The Day in itself
The day in itself was arguably pretty great. Bryant Park probably topped off at two or three thousand people, who broke into large picket lines of between eighty and 674 at nearby labor disputes and corporate headquarters. A march of 1,471 people followed the Guitarmy down to Union Square. There was a weak emphasis, however, on promoting next steps or creating space for new participants and attendees to plug in and feel a sense of commitment.
Union Square Park in particular needs to be understood in the context of New York City’s previous May Days. On the one hand, it was the united mass that had failed to materialize when two separate May Days happened at Union and Foley Squares in previous years, and that is a particularly exciting development.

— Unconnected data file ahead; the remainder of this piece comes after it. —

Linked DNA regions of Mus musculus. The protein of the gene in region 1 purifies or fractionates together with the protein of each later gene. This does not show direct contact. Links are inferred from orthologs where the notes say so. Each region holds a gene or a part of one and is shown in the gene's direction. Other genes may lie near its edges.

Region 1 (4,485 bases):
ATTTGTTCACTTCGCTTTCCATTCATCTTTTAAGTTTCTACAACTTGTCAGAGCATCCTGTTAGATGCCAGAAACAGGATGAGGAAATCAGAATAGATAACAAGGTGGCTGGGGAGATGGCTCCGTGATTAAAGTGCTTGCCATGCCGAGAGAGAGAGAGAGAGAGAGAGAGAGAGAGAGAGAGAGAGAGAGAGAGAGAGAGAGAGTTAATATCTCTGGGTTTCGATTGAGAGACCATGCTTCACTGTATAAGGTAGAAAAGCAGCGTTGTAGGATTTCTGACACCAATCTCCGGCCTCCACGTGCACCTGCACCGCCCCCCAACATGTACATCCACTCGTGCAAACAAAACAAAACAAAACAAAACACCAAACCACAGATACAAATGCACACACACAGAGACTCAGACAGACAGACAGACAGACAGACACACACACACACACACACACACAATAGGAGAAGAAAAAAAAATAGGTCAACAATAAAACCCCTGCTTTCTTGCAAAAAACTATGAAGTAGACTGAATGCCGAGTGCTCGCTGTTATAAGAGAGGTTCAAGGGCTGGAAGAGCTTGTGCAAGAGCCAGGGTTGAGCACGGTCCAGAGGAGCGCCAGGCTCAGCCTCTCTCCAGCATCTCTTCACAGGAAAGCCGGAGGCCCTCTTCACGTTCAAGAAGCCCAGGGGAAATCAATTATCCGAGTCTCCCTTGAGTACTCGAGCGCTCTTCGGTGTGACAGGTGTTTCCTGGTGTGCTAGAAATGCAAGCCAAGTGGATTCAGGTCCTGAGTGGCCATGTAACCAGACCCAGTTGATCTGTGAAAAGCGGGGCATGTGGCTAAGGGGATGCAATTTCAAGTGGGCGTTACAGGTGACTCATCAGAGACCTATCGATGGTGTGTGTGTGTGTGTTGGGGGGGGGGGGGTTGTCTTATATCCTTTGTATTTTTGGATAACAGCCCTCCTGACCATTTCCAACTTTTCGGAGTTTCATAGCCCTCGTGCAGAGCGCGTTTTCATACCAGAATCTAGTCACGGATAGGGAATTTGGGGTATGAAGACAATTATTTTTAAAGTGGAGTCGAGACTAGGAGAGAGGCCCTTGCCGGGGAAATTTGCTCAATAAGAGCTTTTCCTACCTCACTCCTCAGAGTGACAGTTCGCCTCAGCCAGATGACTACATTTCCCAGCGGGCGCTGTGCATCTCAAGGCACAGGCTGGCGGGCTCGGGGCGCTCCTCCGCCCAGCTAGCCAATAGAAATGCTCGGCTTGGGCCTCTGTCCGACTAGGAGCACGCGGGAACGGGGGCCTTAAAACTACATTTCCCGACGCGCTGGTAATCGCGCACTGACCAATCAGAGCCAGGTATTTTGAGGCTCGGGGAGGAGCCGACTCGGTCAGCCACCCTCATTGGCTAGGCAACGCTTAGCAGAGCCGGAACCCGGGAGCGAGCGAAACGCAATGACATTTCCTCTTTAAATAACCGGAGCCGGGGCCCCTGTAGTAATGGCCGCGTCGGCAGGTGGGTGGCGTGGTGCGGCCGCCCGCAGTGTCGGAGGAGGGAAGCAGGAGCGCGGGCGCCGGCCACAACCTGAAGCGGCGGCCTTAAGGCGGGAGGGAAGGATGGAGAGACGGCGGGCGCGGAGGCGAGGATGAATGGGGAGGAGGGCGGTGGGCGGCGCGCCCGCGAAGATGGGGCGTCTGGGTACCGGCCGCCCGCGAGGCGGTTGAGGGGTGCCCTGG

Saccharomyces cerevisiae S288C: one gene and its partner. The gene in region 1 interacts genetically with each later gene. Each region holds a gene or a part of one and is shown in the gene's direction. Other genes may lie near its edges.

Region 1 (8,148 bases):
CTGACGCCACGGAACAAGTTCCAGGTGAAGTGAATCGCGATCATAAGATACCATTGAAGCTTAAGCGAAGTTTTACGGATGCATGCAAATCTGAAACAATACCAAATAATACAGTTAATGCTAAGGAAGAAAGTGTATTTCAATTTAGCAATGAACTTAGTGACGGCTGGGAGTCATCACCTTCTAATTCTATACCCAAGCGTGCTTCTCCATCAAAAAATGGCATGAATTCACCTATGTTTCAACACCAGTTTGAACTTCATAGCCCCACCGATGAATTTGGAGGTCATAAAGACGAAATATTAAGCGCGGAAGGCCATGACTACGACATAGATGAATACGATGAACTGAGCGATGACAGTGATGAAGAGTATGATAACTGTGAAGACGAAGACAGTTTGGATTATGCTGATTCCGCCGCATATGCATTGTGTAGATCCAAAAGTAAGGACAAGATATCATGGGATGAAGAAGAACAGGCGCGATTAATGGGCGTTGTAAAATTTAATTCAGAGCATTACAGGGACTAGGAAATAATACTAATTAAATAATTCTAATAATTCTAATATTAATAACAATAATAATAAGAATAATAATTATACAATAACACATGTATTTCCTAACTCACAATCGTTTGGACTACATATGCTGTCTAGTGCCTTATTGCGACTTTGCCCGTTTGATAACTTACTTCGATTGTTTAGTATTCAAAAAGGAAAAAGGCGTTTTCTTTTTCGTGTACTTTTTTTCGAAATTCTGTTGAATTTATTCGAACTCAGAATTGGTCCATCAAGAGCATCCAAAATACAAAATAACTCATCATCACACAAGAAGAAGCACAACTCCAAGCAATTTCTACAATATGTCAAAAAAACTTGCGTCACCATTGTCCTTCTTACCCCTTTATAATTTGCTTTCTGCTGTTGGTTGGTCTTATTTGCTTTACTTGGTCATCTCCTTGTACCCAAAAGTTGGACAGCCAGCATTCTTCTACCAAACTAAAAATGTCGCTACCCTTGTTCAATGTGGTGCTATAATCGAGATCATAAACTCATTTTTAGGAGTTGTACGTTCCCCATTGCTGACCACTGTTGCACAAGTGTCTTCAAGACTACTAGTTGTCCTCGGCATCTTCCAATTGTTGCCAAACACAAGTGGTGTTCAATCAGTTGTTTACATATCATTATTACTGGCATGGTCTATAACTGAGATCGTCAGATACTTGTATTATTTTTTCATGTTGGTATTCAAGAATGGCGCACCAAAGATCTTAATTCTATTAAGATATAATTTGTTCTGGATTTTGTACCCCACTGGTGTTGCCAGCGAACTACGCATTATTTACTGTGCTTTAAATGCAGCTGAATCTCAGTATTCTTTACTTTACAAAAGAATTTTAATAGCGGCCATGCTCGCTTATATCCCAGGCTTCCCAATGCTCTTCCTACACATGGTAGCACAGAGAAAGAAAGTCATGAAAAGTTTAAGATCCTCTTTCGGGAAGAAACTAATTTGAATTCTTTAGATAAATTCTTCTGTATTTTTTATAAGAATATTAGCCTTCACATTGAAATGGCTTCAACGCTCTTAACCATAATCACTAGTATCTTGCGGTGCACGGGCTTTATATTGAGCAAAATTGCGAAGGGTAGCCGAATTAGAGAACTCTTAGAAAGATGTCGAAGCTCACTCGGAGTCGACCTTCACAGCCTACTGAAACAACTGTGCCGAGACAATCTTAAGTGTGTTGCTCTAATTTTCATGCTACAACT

Perhaps 15,000 people were in Union Square, and more than 11,000 were in the march down toward Wall Street, which should be seated in the reality that in the last few years’ May Days, I personally counted between eight and ten thousand marchers. The sad reality is that the unions, and I am a radical who is still pro-union, could have brought out numbers that brought the day up to forty to seventy thousand, or far more, but they chose not to exert their energy. The numbers themselves belie the significance of Occupy Wall Street. OWS was never strong based on numbers, and likely has never seen over twenty or thirty thousand in the streets of New York, numbers dwarfed by the many hundreds of thousands in the streets against the war in Iraq and Bush in 2003 and 2004. But OWS hit nerves and created space for mass participation. Don’t count the heads or feet, count the hearts and minds. Leave counting the bodies to me.